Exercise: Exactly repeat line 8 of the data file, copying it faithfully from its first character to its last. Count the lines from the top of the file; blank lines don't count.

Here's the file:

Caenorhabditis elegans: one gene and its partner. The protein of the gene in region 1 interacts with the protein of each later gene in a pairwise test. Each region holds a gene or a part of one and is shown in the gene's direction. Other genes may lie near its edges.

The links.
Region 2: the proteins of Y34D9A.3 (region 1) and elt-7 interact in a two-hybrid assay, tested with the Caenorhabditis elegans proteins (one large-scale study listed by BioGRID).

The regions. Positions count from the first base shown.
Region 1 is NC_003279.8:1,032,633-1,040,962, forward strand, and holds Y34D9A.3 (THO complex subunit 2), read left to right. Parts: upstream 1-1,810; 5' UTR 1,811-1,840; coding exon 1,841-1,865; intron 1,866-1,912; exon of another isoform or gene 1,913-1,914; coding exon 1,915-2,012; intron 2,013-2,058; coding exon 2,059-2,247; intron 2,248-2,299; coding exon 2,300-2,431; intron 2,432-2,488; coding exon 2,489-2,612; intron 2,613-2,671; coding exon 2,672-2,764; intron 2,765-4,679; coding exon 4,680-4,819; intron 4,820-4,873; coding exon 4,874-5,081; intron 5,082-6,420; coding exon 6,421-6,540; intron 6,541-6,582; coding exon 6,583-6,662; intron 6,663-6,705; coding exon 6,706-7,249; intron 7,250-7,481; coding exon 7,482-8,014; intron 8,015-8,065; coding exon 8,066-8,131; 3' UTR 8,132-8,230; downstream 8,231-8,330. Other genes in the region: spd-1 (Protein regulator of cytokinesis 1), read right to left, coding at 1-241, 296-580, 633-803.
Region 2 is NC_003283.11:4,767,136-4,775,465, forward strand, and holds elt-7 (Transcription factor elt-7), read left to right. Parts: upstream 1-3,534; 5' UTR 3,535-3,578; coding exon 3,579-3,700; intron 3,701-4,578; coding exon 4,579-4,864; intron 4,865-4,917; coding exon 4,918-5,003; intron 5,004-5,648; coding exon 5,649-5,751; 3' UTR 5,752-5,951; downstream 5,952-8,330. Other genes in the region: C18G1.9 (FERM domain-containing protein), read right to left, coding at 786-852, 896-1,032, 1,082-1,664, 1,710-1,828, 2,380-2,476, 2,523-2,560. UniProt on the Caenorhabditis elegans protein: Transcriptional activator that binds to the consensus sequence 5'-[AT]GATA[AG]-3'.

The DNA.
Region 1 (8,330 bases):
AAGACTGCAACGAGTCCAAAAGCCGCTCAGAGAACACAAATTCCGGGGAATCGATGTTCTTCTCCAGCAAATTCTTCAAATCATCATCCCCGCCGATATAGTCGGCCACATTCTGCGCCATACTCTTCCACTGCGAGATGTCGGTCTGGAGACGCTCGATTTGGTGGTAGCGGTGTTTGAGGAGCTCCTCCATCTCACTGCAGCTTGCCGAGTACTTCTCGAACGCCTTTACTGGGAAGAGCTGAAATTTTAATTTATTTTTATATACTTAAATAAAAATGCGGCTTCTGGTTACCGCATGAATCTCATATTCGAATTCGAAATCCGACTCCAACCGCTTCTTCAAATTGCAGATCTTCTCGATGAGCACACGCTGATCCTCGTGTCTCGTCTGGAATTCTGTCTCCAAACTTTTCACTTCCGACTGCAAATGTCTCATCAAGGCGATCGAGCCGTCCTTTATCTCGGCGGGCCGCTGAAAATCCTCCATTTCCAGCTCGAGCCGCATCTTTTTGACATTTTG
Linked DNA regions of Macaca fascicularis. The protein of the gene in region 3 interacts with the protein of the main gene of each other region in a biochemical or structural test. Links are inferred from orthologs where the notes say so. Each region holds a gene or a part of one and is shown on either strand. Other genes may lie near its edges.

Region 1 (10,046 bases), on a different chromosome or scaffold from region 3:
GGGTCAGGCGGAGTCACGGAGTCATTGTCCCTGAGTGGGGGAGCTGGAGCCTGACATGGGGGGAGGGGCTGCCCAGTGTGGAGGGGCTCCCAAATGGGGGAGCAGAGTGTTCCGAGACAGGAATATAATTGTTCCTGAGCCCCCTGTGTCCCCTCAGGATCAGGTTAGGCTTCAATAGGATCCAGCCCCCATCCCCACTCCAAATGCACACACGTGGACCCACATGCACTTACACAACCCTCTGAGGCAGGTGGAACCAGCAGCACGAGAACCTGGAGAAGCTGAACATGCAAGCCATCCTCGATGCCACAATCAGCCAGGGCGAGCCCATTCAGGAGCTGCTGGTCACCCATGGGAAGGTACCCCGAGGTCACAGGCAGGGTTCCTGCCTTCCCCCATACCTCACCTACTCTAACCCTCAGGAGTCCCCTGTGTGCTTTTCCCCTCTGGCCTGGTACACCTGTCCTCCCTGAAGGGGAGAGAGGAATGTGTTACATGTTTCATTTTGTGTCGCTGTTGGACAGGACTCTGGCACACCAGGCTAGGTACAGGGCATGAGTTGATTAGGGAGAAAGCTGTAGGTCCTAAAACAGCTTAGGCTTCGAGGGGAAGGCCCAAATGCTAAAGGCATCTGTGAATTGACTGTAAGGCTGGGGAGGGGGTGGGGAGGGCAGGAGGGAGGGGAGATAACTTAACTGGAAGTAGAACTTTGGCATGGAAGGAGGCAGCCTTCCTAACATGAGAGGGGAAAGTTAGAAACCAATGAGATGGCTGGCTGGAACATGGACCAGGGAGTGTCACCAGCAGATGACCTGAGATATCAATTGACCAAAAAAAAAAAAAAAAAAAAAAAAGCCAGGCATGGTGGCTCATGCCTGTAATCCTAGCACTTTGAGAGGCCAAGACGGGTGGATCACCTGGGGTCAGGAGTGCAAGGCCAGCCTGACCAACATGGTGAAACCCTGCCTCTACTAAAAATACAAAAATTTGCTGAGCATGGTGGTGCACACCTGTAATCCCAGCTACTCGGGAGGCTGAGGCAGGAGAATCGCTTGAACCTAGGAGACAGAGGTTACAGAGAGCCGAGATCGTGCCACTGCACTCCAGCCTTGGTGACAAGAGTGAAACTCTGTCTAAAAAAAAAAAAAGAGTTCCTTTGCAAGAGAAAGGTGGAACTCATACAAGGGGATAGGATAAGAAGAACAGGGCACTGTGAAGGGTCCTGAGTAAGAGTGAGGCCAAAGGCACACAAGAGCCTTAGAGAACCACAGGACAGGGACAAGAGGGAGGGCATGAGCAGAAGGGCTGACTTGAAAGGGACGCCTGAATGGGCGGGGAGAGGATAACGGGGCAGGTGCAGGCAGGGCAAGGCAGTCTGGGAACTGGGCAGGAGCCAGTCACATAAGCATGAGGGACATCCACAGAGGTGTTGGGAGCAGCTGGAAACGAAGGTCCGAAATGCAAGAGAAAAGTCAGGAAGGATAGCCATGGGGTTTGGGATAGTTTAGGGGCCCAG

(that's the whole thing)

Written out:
Region 1 (8,330 bases):